Records Of How Charles Darwin Spent His Money Have Been Unearthed In Cambridge
PUBLISHED: 09:30 20 March 2009 | UPDATED: 10:49 04 May 2010
200 years after Charles Darwin s birth, his successors at Christ s College, Cambridge, have unearthed bills which record intimate details about how he spent his money during his student years. The six record books will be published online on Monday at T
200 years after Charles Darwin's birth, his successors at Christ's College, Cambridge, have unearthed bills which record intimate details about how he spent his money during his student years.
The six record books will be published online on Monday at The Complete Work Of Charles Darwin Online (http://darwin-online.org.uk/), making them freely available to readers anywhere in the world.
Together, they fill many gaps in our knowledge of Darwin's student days. The time he spent at Cambridge from 1828 to 1831 was one of the most significant periods of his life, but also one for which there is a comparative shortage of information.
Thanks to the discovery, historians now have the exact date of Darwin's arrival at the University (January 26, 1828), as well as a huge assortment of details which will enable them to reconstruct his undergraduate life as never before.
The books show how Darwin enjoyed all the trappings one would expect of a 19th Century gentleman, paying service-people to carry out tasks such as stoking his fire and polishing his shoes. They even reveal that he was a stickler for his five-a-day, paying extra for vegetables at college meals.
"Before this we didn't really know very much about Darwin's daily life at Cambridge at all," Dr John van Wyhe, director of The Complete Work Of Charles Darwin Online, said. "It had been assumed that there were no significant traces of his time here left to discover, which meant that we were ironically short of information about one of the most formative parts of his life. Now, in his 200th anniversary year, we have found a real treasure-trove right in the middle of Cambridge."
The books appear to have been overlooked as dull administrative records of little historical importance until they were spotted by Professor Geoffrey Thorndike Martin in a pile of other old college papers and documents.
In fact, they provide a detailed record of Darwin's movements and how he spent his money. Students of the day did not pay cash for many services, instead paying local tradesmen by account. The individual bills would have been reported to the college, which then charged Darwin and his fellow-students on a quarterly basis.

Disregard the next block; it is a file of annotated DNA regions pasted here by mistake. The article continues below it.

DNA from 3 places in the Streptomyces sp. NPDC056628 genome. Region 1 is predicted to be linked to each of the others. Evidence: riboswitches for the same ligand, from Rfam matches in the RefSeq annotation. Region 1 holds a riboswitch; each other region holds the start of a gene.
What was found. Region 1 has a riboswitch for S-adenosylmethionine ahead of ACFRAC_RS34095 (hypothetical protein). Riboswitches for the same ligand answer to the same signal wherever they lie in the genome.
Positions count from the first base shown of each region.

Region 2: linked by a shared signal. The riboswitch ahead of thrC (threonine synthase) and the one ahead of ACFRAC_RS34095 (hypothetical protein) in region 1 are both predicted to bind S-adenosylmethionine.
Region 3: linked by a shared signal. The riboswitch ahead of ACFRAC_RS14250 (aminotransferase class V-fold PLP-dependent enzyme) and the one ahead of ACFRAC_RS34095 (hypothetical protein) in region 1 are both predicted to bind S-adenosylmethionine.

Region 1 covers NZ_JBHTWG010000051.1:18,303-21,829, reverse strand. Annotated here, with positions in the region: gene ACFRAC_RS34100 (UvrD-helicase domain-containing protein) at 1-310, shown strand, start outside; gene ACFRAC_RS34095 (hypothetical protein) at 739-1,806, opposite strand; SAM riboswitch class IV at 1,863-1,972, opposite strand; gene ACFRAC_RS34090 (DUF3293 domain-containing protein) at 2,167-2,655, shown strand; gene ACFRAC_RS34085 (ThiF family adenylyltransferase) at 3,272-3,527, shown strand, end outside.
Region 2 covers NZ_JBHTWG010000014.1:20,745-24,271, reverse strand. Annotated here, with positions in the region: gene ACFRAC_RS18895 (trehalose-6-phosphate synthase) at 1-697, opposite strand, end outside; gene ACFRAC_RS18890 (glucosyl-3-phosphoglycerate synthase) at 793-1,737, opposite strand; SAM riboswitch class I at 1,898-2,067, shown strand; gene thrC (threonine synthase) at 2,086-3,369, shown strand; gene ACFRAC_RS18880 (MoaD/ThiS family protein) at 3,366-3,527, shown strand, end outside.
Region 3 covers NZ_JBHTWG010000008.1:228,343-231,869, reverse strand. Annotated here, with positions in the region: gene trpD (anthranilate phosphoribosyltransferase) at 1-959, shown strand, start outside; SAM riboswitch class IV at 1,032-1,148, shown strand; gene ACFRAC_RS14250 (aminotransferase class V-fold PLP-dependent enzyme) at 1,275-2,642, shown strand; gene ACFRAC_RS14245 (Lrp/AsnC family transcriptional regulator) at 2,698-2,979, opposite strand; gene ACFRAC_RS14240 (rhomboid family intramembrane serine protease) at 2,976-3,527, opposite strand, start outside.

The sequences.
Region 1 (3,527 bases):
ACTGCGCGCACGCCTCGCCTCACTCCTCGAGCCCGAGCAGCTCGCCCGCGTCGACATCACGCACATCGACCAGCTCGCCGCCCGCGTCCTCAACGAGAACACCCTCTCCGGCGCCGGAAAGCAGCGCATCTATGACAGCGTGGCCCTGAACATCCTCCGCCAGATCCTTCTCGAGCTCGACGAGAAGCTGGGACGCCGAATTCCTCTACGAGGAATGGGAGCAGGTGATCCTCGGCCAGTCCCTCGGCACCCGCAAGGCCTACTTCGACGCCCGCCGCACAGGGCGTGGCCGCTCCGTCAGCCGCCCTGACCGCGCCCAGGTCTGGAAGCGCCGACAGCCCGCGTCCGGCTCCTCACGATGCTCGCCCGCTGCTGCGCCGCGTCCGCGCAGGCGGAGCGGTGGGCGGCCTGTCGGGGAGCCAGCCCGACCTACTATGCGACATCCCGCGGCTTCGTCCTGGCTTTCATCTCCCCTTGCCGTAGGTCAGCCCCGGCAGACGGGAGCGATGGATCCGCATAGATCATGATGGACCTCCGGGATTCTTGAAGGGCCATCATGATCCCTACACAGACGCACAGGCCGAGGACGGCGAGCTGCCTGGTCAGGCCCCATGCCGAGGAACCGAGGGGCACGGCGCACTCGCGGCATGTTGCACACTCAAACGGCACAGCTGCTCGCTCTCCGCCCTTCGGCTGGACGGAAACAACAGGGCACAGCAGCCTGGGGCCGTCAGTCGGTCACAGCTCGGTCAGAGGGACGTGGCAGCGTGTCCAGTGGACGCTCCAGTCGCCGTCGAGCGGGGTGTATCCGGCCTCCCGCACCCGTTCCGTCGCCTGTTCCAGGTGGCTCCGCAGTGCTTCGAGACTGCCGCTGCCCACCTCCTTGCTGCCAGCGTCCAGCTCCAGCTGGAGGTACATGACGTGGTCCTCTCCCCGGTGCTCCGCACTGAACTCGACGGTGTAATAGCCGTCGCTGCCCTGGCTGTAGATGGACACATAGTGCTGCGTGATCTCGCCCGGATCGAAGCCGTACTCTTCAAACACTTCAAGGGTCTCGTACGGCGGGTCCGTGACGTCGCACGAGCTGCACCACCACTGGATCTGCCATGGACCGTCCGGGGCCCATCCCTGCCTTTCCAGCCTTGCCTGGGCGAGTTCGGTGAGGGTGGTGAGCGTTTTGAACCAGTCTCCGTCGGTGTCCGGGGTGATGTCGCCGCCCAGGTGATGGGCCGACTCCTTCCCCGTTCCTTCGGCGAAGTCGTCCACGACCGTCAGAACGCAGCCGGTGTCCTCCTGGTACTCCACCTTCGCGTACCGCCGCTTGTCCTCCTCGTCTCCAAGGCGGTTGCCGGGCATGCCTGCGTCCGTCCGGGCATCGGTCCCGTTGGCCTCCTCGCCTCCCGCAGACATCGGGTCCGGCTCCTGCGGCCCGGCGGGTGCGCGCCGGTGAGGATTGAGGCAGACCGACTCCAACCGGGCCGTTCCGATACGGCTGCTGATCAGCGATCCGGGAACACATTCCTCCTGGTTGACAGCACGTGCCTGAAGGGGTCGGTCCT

Overall, Darwin's college bills amounted to £636.0.91/2 over the three years he spent at Cambridge, not including the £14 he paid for his BA degree in 1831 and the £12 he spent collecting his MA in 1836, following his return from the Beagle voyage.
Darwin later described his years in Cambridge as "the most joyful of my happy life". As a well-to-do young gentleman of the time, he clearly enjoyed a privileged existence. The accounts reveal that he paid a bed-maker, a shoe-black to polish his footwear, and even someone to bring in the coal that kept his fire going.
The newly uncovered record books also contain accounts for the barber, grocer, tailor, chimney-sweep, apothecary, porter, brazier, scullion, glazier, hatter, smith, laundress, linen-draper and painter, among others. His rooms at Christ's, recently restored and opened to the public, appear to have been some of the best (or, at least, the most expensive) available to undergraduates of his rank at the time.
Predictably, there are very few entries which suggest he bought many books, or anything else to aid his studies. Darwin famously spent little of his time at Cambridge studying or in lectures, preferring to shoot, ride and collect beetles.
The records also suggest that the young Charles was a stickler for eating his greens. Students eating dinner in college were given a basic ration of a joint of meat and a glass of beer, but Darwin was apparently quite fastidious about forking out a further 51/2d. per day for vegetables. Other optional extras on the menu included pies and cheese.
Some details of Darwin's student days, however, remain unknown. "How much he spent on alcohol, for example, or to have his horse stabled we still don't know," Dr van Wyhe said. "What we do know is that a friend made a joke coat of arms for Darwin which makes drinking and smoking Darwin's trademarks.